As an Amazon Associate I earn from qualifying purchases.
This article forms part of our complete Euro nymphing series where we show you the fundamentals behind this highly effective yet often misunderstood technique.
Table of Contents
Today, we’re zooming into a run, and I’ll show you exactly what you should and shouldn’t do while fishing it. These specifics will help you catch fish in similar scenarios.
As a part of the Amazon Associates Program and other affiliate programs, Into Fly Fishing® may receive a comission if you order products through links on this website.
The image below sets the scene with a drone shot, and it actually shows two runs that possibly hold fish. For the purpose of this article, I’ll be focusing on Run A.
This is a shallow run with some nice flow in it, and it could hold fish if the water temperatures are cool enough.
This run will fish well during the early morning when the water temps are low. As the day progresses, or as the season gets warmer, Run B will potentially fish better. This is due to its deeper structure and overhanging shade that offers trout cover.
I’ll cover a scenario similar to Run B at a later stage when we’ll be looking at fishing overhanging structures and bankside vegetation.
Watch the Video How to Fish a Run for Trout
Where Will the Fish Be?
Before we approach and, ultimately, fish the run, we need to have some idea of where the fish will hold. This knowledge will help us target them more successfully and prevent us from spooking them.
These “rules” are general ones, and there’s always the chance of fish behaving slightly different from the norm.
Because the run is so shallow and not flowing at an incredible speed, chances are the fish will hold in the head or the tail of the pool. The body has little to no flow and no real structure types.
Approaching the Run
Because we’re fishing from downstream upwards, the tail of the pool is the logical place to start. We’re fishing in a river that has a lot of different micro-currents, all flowing in different directions.
That, plus the fact that these trout are incredibly weary for drag, means we’re fishing relatively short casts to ensure drag-free drifts.
Make sure that you approach the tail of the run with incredible stealth, and once you’re ready, get the required amount of line out from your rod tip. Now you’re ready to start fishing the tail and after that the head of the run.
How to Fish the Run?
The two main focus areas here are your presentation and how to cover the water looking for fish.
I want you to completely forget about catching fish – a weird statement for an article on how to catch fish. What I focus on are drifts. I just fish for drifts. In other words, all that I do is place all my energy and focus on getting the fly in the right spot and then allowing the fly to drift in the most natural or effective way.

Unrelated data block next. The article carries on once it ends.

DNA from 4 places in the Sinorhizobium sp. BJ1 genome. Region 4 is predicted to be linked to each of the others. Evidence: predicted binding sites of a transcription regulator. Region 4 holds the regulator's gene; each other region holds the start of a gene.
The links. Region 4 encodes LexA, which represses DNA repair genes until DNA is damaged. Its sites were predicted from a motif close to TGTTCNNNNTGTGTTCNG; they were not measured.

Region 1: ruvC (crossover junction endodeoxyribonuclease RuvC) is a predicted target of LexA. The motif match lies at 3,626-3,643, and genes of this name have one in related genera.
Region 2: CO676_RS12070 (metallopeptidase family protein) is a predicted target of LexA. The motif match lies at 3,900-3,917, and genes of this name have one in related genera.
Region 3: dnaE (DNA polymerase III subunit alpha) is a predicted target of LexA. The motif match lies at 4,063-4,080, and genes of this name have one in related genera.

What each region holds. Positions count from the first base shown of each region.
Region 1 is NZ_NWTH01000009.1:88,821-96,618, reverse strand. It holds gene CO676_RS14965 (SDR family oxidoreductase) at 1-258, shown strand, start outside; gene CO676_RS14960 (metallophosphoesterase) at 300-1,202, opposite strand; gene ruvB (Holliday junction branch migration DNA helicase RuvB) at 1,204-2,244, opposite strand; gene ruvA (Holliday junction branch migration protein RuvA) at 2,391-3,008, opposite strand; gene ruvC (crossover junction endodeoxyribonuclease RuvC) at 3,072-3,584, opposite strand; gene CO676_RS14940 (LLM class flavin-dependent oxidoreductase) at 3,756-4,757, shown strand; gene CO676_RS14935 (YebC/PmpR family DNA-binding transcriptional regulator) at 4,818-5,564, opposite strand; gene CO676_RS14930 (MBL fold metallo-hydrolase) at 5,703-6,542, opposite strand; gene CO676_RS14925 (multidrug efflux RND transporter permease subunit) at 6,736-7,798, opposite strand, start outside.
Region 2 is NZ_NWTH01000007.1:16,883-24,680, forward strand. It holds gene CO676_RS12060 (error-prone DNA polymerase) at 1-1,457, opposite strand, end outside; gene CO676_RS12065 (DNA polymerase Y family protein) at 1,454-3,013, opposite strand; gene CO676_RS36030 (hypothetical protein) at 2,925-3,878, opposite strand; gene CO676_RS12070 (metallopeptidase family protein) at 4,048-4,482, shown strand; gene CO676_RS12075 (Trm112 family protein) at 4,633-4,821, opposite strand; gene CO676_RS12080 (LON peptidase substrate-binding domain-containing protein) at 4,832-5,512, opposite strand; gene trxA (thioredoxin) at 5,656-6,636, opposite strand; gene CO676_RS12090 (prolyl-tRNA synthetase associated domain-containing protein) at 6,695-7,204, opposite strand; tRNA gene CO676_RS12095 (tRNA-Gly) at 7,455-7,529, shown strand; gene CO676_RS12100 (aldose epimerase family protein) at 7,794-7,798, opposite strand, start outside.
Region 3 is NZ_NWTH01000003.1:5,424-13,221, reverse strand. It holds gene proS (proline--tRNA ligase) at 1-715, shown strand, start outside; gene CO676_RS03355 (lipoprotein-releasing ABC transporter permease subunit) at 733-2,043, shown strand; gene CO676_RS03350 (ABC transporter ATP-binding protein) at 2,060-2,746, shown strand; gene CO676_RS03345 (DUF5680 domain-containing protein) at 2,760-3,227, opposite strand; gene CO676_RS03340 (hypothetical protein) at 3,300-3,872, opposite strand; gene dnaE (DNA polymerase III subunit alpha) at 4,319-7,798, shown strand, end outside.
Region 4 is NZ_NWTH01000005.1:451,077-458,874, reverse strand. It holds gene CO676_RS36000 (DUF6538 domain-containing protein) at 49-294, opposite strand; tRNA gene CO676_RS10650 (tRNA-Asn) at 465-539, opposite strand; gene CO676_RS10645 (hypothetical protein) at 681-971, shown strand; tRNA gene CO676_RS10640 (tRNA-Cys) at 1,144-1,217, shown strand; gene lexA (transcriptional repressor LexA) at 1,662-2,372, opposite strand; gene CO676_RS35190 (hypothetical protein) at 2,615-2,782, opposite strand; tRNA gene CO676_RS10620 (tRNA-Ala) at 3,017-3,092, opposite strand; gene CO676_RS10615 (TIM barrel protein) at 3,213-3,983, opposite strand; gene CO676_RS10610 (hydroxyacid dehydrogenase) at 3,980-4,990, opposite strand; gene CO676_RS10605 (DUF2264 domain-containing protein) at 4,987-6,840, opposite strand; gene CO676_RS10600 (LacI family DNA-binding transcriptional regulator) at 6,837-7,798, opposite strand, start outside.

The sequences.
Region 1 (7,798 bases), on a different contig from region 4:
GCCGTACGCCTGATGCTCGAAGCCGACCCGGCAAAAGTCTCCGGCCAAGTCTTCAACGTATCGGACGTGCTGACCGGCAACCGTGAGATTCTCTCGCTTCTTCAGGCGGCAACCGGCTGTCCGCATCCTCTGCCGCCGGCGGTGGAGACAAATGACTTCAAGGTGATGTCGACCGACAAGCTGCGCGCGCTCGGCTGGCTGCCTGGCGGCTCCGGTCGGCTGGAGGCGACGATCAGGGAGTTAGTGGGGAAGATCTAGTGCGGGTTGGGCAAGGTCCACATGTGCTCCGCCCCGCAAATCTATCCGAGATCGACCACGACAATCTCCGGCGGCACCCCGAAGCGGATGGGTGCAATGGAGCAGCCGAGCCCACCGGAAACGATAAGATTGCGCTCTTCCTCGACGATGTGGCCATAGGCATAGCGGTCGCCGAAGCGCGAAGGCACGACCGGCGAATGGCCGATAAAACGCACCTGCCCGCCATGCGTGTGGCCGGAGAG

There are a lot of times that I’m so chuffed about drift and feel that I had success, even if it didn’t produce a fish. The thing to keep in mind here is, if your drifts are good, you’ll catch fish.
Another great thing about focusing on your drifts and not the fish is that you’ll start to learn when and where during your drift the fish will take. This will enable you to anticipate takes, and you’ll soon start looking like a pro.
What are the elements that make up a good drift, I hear you ask? Let’s take a look at some:
A cast is everything you do before the fly lands on the water. Even though the definition of drift is your fly, or flies, moving through or over the water, a good drift is made or broken by the cast. So what should you look out for?
- Practice your tuck casts that help your flies land on the water first. This is the first step, in my opinion, to gaining control over short drifts.
- After stopping the rod high on the tuck cast, keep the line and leader off faster-moving water. If your line lands in fast-moving water, but your flies are in slow-moving water, the faster-moving line will drag your flies.
- If possible, approach the fish at an angle to prevent lining them as the flies and line land.
- If you’re unsure if your cast is going to be too long or short, I recommend making a shorter cast. In this way, you won’t be lining any fish, and you’ll have less line on the water that can cause drag. Once you’ve made a short cast, it’s easy to adjust the cast length bit by bit until you’re in the zone.
The Drift Itself
Now to the drift itself. What do you do after the flies have landed?
- Now that you’ve made that beautiful tuck cast and the leader is kept out of faster-moving water, your aim is to keep it that way. As the flies drift closer to you, lift the rod or retrieve the line with your non-casting hand to ensure no line goes into the faster-moving water.
Methodically Working the Run
Before you even make the first cast, I want you to visually break down the head and tail of the pool in small segments in line with the current. Each segment should be around 5 inches wide. Now, unless you see a fish, start fishing these segments across the run from one side to another.
In this way, you’re working all the possible water. Sometimes trout won’t move farther than an inch or two for a fly, so unless you’re not getting the fly through that one specific slot, the fish won’t eat. This method will help you cover those stubborn slow-movers.
If you do manage to catch a fish, I urge you to treat the fish with respect, keep it wet and submerged in a net for as long as possible, and release it quickly. I always recommend using barbless hooks. They make life so much easier for both the fish and us anglers.
Until next time.
Amazon and the Amazon logo are trademarks of Amazon.com, Inc, or its affiliates.